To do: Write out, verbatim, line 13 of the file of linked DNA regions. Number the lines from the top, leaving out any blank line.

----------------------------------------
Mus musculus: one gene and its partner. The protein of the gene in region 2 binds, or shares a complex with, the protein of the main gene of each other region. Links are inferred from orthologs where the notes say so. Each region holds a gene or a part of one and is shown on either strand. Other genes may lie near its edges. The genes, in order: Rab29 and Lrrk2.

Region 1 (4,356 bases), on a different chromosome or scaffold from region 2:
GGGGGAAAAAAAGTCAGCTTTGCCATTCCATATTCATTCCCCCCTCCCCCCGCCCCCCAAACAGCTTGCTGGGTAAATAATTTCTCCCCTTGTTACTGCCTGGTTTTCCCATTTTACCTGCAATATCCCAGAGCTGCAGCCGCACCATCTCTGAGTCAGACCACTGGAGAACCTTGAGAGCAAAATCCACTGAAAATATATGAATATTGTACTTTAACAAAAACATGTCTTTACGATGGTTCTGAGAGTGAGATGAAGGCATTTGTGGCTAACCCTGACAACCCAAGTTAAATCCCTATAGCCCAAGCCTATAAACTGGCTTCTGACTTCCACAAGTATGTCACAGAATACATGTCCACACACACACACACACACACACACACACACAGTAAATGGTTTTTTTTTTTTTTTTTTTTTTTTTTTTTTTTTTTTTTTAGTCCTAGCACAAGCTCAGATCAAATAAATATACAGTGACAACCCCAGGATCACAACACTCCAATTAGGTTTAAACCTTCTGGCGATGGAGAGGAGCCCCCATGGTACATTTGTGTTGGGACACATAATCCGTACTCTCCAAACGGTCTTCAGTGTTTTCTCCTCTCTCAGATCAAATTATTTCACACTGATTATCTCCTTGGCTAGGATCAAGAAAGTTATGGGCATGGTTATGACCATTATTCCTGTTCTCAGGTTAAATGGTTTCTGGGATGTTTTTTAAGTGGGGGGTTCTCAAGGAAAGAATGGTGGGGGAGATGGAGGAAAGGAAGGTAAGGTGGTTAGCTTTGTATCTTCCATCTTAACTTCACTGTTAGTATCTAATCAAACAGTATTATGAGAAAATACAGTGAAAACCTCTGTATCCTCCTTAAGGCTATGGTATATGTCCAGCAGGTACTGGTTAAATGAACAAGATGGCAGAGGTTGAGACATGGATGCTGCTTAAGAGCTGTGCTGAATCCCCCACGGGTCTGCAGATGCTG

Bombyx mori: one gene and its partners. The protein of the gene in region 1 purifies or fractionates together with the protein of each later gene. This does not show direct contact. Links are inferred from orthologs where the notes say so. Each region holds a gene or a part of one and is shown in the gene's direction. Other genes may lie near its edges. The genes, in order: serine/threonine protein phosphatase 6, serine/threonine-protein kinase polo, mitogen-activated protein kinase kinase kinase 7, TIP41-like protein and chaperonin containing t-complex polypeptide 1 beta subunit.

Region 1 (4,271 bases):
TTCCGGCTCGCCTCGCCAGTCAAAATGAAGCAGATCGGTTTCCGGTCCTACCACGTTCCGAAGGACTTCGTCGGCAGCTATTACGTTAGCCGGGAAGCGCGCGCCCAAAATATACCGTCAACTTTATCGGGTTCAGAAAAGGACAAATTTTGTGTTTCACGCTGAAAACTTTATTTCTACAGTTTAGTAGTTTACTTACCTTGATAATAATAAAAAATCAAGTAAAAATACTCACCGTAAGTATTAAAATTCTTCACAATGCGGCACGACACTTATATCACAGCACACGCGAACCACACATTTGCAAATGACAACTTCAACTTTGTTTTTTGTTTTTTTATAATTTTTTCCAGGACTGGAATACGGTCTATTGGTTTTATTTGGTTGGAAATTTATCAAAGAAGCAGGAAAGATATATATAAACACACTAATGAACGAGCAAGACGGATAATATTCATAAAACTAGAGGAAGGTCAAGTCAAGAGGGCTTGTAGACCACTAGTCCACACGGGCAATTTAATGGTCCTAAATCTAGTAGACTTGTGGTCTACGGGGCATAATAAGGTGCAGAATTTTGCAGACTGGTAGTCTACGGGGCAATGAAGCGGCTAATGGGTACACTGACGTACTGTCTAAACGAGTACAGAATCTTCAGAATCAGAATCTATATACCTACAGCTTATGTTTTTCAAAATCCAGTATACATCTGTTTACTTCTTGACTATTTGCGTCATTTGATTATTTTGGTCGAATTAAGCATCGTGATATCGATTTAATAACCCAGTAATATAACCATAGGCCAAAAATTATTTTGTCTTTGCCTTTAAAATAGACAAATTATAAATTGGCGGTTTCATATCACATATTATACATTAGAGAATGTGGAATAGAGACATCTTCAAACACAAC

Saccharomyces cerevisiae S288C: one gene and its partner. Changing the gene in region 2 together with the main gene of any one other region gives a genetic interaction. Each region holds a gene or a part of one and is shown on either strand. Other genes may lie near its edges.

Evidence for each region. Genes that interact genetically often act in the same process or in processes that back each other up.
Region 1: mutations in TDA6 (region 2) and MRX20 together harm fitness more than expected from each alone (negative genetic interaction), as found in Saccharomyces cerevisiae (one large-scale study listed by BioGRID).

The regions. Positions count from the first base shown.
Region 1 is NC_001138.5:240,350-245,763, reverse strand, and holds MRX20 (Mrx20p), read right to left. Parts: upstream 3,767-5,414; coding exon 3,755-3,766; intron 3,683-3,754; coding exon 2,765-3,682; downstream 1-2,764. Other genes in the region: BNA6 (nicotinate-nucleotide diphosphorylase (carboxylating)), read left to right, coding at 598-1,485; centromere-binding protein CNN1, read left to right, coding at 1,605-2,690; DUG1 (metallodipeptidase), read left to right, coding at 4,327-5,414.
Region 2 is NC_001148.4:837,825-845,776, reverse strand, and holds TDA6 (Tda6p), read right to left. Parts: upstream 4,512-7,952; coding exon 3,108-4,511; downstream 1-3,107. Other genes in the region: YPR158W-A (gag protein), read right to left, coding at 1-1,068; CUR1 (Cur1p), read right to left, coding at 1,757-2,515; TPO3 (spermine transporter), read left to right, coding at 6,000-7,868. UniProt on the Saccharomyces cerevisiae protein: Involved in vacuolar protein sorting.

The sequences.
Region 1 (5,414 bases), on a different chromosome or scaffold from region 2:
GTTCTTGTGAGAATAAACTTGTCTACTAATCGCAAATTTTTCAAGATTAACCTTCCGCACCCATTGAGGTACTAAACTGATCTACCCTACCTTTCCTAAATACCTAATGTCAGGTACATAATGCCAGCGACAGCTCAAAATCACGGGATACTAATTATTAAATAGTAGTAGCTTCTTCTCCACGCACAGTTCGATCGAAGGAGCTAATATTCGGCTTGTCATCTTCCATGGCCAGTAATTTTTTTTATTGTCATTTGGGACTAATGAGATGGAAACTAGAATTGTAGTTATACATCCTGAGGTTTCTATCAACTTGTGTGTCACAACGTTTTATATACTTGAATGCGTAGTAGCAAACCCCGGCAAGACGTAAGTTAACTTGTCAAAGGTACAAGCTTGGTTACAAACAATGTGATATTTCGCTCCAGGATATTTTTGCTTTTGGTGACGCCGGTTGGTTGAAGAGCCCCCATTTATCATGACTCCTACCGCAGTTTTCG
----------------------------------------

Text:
The sequences.